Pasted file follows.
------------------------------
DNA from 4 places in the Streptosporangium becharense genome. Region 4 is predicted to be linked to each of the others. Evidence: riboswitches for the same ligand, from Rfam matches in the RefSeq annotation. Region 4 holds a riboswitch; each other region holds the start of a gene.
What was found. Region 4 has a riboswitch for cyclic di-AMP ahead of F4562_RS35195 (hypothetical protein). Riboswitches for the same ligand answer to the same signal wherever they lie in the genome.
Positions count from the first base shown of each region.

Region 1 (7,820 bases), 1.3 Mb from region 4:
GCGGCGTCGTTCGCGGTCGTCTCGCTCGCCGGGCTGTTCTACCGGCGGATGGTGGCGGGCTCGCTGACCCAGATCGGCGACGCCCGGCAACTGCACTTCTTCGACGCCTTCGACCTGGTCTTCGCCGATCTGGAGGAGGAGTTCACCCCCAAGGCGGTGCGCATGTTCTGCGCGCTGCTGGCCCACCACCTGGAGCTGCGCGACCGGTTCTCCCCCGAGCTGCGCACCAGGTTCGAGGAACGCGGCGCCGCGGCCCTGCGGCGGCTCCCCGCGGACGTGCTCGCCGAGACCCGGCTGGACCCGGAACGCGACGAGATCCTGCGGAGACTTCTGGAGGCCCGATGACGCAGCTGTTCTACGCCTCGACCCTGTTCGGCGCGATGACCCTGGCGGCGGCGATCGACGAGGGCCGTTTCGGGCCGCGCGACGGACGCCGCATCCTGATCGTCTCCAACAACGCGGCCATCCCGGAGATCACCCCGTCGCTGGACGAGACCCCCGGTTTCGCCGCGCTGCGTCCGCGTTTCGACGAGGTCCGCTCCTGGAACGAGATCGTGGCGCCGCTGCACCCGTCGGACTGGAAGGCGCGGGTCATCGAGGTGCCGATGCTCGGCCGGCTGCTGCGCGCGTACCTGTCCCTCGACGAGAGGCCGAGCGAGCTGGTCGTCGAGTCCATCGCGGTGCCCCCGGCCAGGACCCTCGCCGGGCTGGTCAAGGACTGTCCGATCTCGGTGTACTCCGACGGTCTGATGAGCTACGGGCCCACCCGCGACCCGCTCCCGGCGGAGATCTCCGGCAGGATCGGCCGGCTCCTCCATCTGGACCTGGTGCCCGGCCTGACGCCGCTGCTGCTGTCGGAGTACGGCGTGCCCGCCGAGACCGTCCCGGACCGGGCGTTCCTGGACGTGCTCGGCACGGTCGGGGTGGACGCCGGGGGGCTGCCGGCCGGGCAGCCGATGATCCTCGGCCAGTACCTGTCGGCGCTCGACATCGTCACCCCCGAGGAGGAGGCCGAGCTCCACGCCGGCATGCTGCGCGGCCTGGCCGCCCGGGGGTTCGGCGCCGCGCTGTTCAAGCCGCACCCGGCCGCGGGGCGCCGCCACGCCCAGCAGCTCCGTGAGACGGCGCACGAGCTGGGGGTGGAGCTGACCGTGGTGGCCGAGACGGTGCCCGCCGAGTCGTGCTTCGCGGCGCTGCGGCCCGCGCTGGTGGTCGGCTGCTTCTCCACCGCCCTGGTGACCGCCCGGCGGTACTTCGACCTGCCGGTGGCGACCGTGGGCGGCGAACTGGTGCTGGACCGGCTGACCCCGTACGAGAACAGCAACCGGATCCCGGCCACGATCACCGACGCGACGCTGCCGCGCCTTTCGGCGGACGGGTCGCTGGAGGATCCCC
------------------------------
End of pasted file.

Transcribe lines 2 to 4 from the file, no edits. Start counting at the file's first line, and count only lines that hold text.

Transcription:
What was found. Region 4 has a riboswitch for cyclic di-AMP ahead of F4562_RS35195 (hypothetical protein). Riboswitches for the same ligand answer to the same signal wherever they lie in the genome.
Positions count from the first base shown of each region.

Region 1 (7,820 bases), 1.3 Mb from region 4: